Jarvis Securities (LON:JIM) shares have had a really impressive month, gaining 39%, after some slippage. And the full year gain of 12% isn't too shabby, either!
All else being equal, a sharp share price increase should make a stock less attractive to potential investors. While the market sentiment towards a stock is very changeable, in the long run, the share price will tend to move in the same direction as earnings per share. The implication here is that deep value investors might steer clear when expectations of a company are too high. One way to gauge market expectations of a stock is to look at its Price to Earnings Ratio (PE Ratio). A high P/E ratio means that investors have a high expectation about future growth, while a low P/E ratio means they have low expectations about future growth.
Does Jarvis Securities Have A Relatively High Or Low P/E For Its Industry?
Jarvis Securities's P/E of 14.52 indicates relatively low sentiment towards the stock. We can see in the image below that the average P/E (15.9) for companies in the capital markets industry is higher than Jarvis Securities's P/E.
Its relatively low P/E ratio indicates that Jarvis Securities shareholders think it will struggle to do as well as other companies in its industry classification. While current expectations are low, the stock could be undervalued if the situation is better than the market assumes. It is arguably worth checking if insiders are buying shares, because that might imply they believe the stock is undervalued.
How Growth Rates Impact P/E Ratios
P/E ratios primarily reflect market expectations around earnings growth rates. That's because companies that grow earnings per share quickly will rapidly increase the 'E' in the equation. Therefore, even if you pay a high multiple of earnings now, that multiple will become lower in the future. And as that P/E ratio drops, the company will look cheap, unless its share price increases.
Most would be impressed by Jarvis Securities earnings growth of 13% in the last year. And its annual EPS growth rate over 5 years is 9.5%. So one might expect an above average P/E ratio.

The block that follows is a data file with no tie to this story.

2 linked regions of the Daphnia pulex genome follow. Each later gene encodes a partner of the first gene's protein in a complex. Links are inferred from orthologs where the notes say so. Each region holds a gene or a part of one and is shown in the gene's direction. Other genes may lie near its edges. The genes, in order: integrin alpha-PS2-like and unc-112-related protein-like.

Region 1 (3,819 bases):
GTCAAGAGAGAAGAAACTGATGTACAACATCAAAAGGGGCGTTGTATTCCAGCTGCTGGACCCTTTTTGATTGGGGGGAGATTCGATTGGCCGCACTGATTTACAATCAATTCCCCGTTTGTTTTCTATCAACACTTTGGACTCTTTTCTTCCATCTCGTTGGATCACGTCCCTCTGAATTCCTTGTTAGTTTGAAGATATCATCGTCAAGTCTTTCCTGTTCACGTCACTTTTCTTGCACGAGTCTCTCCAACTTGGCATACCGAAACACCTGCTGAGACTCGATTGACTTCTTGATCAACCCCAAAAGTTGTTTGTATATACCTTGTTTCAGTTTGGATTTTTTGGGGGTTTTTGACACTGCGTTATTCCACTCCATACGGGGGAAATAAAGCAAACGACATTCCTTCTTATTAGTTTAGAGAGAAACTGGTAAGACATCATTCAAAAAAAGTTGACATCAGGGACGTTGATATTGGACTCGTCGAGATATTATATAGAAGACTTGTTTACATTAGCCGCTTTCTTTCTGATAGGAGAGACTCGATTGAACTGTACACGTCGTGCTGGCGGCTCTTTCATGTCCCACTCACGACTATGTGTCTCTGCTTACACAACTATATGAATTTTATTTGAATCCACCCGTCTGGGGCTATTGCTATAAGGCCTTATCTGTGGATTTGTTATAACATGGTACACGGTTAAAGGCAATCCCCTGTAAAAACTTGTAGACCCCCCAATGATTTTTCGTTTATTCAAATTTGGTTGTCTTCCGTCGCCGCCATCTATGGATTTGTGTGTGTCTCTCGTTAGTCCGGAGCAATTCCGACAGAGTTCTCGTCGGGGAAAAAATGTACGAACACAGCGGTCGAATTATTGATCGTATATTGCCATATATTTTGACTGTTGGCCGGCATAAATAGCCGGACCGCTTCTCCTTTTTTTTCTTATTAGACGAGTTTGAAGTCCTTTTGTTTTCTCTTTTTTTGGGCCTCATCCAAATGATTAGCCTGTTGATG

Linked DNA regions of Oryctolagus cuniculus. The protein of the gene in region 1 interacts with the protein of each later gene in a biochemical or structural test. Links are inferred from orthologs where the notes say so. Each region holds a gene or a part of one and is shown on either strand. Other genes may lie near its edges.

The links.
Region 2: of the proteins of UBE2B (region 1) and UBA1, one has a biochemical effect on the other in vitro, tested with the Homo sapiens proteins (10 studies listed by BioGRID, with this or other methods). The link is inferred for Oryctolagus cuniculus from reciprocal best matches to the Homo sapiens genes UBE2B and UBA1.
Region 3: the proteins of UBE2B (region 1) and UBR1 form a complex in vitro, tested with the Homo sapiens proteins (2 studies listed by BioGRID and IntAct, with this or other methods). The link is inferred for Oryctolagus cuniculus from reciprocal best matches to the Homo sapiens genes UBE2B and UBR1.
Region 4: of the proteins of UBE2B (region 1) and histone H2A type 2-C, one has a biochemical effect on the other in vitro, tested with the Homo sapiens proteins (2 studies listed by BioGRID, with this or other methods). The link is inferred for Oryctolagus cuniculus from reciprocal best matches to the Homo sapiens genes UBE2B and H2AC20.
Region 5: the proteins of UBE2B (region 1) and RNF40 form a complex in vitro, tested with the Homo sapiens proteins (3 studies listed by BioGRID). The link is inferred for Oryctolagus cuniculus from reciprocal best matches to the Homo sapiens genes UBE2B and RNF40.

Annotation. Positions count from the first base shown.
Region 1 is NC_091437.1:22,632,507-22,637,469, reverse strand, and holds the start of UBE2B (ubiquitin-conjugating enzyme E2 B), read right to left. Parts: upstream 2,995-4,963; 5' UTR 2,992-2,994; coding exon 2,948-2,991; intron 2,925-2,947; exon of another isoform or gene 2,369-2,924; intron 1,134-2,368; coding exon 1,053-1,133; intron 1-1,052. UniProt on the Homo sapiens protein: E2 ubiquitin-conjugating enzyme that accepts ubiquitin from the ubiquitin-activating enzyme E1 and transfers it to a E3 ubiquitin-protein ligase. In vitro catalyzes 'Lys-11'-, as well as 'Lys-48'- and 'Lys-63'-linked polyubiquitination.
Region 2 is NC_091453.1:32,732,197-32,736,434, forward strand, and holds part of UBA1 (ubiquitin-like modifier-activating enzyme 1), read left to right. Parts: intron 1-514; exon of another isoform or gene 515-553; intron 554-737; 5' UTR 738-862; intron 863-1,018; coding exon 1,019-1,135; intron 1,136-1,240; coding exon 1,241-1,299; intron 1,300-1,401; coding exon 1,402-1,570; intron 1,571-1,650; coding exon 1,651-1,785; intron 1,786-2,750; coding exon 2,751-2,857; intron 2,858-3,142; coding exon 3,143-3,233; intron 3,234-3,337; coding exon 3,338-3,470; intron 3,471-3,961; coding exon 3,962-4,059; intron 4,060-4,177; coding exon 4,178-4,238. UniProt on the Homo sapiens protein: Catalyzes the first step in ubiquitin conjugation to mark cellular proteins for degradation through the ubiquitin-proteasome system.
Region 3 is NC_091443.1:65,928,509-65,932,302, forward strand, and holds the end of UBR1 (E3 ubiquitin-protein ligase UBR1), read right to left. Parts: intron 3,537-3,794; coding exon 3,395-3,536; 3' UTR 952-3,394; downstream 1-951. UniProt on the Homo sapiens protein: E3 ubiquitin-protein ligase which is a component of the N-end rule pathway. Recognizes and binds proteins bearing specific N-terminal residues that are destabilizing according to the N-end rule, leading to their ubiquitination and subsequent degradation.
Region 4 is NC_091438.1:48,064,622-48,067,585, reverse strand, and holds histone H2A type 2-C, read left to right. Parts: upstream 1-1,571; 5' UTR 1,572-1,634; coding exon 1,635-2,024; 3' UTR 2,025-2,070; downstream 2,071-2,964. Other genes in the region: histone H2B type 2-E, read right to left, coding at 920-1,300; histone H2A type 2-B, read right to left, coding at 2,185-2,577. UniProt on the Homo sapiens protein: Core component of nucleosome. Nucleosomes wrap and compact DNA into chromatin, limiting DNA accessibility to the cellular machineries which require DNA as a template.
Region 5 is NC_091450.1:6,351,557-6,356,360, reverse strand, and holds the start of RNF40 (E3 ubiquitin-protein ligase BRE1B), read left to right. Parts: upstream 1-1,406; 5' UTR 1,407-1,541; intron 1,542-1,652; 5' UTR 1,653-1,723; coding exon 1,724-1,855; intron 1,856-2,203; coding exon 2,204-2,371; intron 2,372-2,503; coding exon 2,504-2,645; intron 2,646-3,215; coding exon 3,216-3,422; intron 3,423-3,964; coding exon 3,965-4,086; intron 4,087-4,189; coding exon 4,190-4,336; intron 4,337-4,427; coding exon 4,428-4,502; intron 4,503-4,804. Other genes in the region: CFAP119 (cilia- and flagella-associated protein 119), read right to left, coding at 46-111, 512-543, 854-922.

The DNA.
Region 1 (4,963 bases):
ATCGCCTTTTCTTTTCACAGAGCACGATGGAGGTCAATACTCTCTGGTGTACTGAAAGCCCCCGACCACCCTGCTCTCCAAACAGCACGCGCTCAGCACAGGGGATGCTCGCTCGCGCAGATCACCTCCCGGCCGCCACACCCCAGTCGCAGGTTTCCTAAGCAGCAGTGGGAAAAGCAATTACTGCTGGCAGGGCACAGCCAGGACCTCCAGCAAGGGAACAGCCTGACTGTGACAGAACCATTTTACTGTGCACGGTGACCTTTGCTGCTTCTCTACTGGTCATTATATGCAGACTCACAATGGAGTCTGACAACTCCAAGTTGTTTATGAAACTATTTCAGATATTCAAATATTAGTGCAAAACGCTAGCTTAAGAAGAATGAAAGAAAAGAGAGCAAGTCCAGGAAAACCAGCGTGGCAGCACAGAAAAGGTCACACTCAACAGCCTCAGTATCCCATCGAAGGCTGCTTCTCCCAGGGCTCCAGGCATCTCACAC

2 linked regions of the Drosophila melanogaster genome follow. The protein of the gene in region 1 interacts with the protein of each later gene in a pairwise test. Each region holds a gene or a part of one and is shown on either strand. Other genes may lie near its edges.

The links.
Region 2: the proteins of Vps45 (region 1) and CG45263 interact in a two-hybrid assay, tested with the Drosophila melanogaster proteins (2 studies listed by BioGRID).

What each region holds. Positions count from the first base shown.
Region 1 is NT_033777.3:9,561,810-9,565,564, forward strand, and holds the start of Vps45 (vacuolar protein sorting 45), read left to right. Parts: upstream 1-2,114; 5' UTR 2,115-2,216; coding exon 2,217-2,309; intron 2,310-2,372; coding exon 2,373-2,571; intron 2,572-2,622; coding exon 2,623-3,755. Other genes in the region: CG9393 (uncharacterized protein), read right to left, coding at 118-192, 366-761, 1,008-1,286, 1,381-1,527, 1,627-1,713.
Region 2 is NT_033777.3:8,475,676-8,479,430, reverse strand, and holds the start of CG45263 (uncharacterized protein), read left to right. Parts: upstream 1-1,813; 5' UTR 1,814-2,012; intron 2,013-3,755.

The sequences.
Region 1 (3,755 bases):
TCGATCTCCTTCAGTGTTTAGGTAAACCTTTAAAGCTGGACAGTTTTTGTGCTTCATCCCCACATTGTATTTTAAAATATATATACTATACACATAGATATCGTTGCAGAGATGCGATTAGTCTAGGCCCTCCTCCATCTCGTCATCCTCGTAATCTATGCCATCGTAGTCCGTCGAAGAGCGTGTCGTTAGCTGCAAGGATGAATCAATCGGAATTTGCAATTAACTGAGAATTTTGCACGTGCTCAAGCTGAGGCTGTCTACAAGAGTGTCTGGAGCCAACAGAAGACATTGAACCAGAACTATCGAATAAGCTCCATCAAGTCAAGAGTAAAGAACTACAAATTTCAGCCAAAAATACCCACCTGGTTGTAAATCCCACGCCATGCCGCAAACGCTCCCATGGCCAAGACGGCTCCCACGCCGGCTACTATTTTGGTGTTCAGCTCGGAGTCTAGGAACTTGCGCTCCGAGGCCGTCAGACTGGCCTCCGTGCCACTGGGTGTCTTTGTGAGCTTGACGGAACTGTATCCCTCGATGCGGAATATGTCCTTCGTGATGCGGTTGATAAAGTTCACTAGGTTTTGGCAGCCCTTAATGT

A Limitation: P/E Ratios Ignore Debt and Cash In The Bank
It's important to note that the P/E ratio considers the market capitalization, not the enterprise value. So it won't reflect the advantage of cash, or disadvantage of debt. Hypothetically, a company could reduce its future P/E ratio by spending its cash (or taking on debt) to achieve higher earnings.
Such spending might be good or bad, overall, but the key point here is that you need to look at debt to understand the P/E ratio in context.
How Does Jarvis Securities's Debt Impact Its P/E Ratio?
The extra options and safety that comes with Jarvis Securities's UK£5.3m net cash position means that it deserves a higher P/E than it would if it had a lot of net debt.
The Verdict On Jarvis Securities's P/E Ratio
Jarvis Securities has a P/E of 14.5. That's around the same as the average in the GB market, which is 14.1. Considering its recent growth, alongside its lack of debt, it would appear that the market isn't very excited about the future. What we know for sure is that investors have become more excited about Jarvis Securities recently, since they have pushed its P/E ratio from 10.5 to 14.5 over the last month. For those who prefer to invest with the flow of momentum, that might mean it's time to put the stock on a watchlist, or research it. But the contrarian may see it as a missed opportunity.
Investors should be looking to buy stocks that the market is wrong about. As value investor Benjamin Graham famously said, 'In the short run, the market is a voting machine but in the long run, it is a weighing machine. So this free report on the analyst consensus forecasts could help you make a master move on this stock.
Of course, you might find a fantastic investment by looking at a few good candidates. So take a peek at this free list of companies with modest (or no) debt, trading on a P/E below 20.
If you spot an error that warrants correction, please contact the editor at firstname.lastname@example.org. This article by Simply Wall St is general in nature. It does not constitute a recommendation to buy or sell any stock, and does not take account of your objectives, or your financial situation. Simply Wall St has no position in the stocks mentioned.
We aim to bring you long-term focused research analysis driven by fundamental data. Note that our analysis may not factor in the latest price-sensitive company announcements or qualitative material. Thank you for reading.